Beware of any investment that has the word, “yield,” embedded in the title. This is especially important for “dividend yield” strategies.
Because the term makes investors salivate, marketing-focused asset managers leverage this knowledge to sell unsuspecting investors financial products. Probably the most nefarious activity comes in the form of “juicing” dividends, which we highlighted here in an old research summary post. The authors of this paper (Harris, Hartzmark, and Solomon), find the following:
“Some mutual funds purchase stocks before dividend payments to artificially increase their dividends, which we call “juicing”…Juicing is costly to investors.“
That said, not all strategies associated with “yield” are bad. In fact, Jack and I published a paper in the Journal of Investing on the subject of shareholder yield and savvy practitioners, for example, Meb Faber and Pat O’Shaughnessy, highlight the benefits of shareholder yield and use this signal in their investment approaches. 1
Our bottomline from our research is as follows:
High dividend yield stocks do not reliably earn above-average risk-adjusted returns. More complete measures of shareholder yield, which account for net share repurchases, perform better.
While we focused a lot on the concept of shareholder yield in our paper, “Enhancing the Investment Performance of Yield-Based Strategies,” we probably should have put more emphasis on our finding that most yield-based strategies reflect noisy “value” investing strategies–and their close affiliation with value investing is why they have strong historical performance. In short, good high dividend yield stock investing is the same as good value investing: if the stocks are cheap (e.g., low P/E, or low P/B) — good — if the stocks are expensive — bad. Below is a chart from our paper that makes this more clear.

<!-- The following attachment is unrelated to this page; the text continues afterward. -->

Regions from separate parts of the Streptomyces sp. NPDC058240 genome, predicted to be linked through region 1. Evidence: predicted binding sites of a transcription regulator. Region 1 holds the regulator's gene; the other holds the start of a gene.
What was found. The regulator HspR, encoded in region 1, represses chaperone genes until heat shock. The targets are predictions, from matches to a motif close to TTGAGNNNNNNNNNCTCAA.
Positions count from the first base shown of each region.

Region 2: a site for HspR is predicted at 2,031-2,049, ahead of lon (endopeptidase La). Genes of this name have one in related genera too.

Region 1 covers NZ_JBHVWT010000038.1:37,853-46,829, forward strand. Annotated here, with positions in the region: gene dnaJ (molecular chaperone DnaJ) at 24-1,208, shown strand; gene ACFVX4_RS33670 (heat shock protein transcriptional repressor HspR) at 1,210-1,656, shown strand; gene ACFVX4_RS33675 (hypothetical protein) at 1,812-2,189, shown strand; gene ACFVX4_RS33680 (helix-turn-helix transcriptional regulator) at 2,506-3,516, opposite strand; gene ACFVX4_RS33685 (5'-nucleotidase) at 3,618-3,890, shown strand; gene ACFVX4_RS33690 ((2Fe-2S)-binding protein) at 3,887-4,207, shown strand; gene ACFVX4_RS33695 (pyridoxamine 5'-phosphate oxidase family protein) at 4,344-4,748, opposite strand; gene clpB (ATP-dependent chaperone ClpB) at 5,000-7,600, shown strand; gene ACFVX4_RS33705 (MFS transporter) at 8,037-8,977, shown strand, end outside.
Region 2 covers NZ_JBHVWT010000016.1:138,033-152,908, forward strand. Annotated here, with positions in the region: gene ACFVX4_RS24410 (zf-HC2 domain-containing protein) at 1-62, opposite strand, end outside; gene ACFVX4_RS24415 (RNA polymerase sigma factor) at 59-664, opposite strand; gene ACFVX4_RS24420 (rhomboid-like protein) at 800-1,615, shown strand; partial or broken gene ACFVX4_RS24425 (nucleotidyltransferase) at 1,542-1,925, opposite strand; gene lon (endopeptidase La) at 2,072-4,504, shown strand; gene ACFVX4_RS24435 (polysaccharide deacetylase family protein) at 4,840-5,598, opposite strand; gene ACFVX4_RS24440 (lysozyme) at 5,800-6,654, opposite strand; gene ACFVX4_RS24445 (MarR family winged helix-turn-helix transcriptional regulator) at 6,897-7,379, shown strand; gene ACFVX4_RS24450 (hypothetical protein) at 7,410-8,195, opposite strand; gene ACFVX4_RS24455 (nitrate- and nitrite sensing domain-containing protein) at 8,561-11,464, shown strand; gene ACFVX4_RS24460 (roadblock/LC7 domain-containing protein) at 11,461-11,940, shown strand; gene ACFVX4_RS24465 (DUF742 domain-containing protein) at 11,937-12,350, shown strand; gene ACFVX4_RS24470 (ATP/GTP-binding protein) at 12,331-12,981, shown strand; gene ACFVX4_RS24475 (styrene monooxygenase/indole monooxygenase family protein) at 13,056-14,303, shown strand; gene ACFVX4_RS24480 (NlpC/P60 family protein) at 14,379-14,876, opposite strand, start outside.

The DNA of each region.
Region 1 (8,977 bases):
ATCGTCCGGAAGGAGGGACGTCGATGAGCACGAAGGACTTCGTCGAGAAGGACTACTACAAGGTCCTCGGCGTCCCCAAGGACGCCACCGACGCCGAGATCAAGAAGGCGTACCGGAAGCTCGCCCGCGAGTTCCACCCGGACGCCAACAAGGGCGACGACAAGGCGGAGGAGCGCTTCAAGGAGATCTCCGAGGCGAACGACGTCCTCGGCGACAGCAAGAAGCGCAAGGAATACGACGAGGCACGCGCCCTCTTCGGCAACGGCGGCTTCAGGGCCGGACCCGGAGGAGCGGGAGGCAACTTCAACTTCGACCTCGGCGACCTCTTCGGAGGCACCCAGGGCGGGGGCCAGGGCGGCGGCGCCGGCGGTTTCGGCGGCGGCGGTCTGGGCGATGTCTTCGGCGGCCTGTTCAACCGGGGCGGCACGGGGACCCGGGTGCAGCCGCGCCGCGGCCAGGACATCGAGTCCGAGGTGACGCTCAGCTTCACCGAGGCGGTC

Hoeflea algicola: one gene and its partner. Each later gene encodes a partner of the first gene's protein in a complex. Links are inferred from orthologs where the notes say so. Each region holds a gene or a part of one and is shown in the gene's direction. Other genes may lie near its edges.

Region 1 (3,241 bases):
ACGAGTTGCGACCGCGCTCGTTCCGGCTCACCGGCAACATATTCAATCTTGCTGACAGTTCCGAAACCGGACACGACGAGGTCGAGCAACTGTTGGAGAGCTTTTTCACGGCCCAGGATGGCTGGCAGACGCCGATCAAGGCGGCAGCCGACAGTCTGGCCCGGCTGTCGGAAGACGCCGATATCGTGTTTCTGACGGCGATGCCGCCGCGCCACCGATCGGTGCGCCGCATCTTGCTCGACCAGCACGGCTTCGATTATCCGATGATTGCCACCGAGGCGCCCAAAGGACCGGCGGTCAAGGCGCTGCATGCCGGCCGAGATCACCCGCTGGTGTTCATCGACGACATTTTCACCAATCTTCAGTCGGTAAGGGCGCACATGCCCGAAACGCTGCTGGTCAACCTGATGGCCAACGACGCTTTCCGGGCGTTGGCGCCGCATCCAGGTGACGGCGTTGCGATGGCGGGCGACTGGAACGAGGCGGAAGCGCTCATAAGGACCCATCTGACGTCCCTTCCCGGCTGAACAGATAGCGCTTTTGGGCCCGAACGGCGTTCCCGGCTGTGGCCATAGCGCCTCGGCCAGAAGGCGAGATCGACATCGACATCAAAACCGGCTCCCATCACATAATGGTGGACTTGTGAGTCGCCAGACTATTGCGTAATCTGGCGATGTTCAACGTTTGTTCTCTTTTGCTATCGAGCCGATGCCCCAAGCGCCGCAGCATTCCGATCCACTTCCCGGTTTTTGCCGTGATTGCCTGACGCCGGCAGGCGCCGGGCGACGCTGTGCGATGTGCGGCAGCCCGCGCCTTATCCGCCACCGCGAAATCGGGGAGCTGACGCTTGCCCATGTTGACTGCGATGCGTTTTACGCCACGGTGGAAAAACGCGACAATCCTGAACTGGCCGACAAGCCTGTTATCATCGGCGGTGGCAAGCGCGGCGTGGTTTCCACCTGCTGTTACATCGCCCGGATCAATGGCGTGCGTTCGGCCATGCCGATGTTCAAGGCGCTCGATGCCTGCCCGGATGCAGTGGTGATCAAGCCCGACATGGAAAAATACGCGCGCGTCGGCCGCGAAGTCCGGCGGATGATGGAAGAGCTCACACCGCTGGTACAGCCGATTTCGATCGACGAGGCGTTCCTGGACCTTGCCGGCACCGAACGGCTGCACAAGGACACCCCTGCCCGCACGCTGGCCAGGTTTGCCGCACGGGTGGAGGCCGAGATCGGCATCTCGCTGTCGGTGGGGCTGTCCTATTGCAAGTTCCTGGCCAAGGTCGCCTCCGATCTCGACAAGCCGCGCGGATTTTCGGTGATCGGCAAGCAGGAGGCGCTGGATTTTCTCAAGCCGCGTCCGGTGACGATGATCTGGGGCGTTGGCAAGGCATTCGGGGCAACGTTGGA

Note that the 3 factor FF alpha, which accounts for market, size, and generic value exposure (i.e., B/M), has no discernible alpha over time and across various samples. In other words, high dividend yield investing is not that unique.
Dividend Stock Valuations
In this piece we update a post we did 2 years prior (3/24/2015), which highlighted that high dividend yield stocks were expensive and lower quality than the overall market. Not exactly exciting for dividend yield investors looking to benefit from the expected value premium.
Since that time, there really hasn’t been a discernible total return performance difference between high dividend yield stocks and the general market:
Today, high dividend yield stocks aren’t expensive like they were 2 years ago, and are arguably getting into the “cheap” category.
Why Can High Dividend-Yield Stocks Sometimes Get Expensive?
Consider the typical day in the marketplace:
I want dividend yield!!!
…and asset managers launching product to fulfill demand:
“________ Dividend Yield Fund just launched!
The demand for dividends are so high, there is even research suggesting that the demand may warp asset prices. For example, see our piece here on, “The Dividend Month Premium,” by Hartzmark and Solomon.
Visualizing Valuation Among High Dividend Yield Stocks
We first look at 2 measures of cheapness: Earnings before interest and taxes to total enterprise value (EBIT/TEV) and price-to-earnings (P/E). 2
EBIT/TEV and Dividend Yield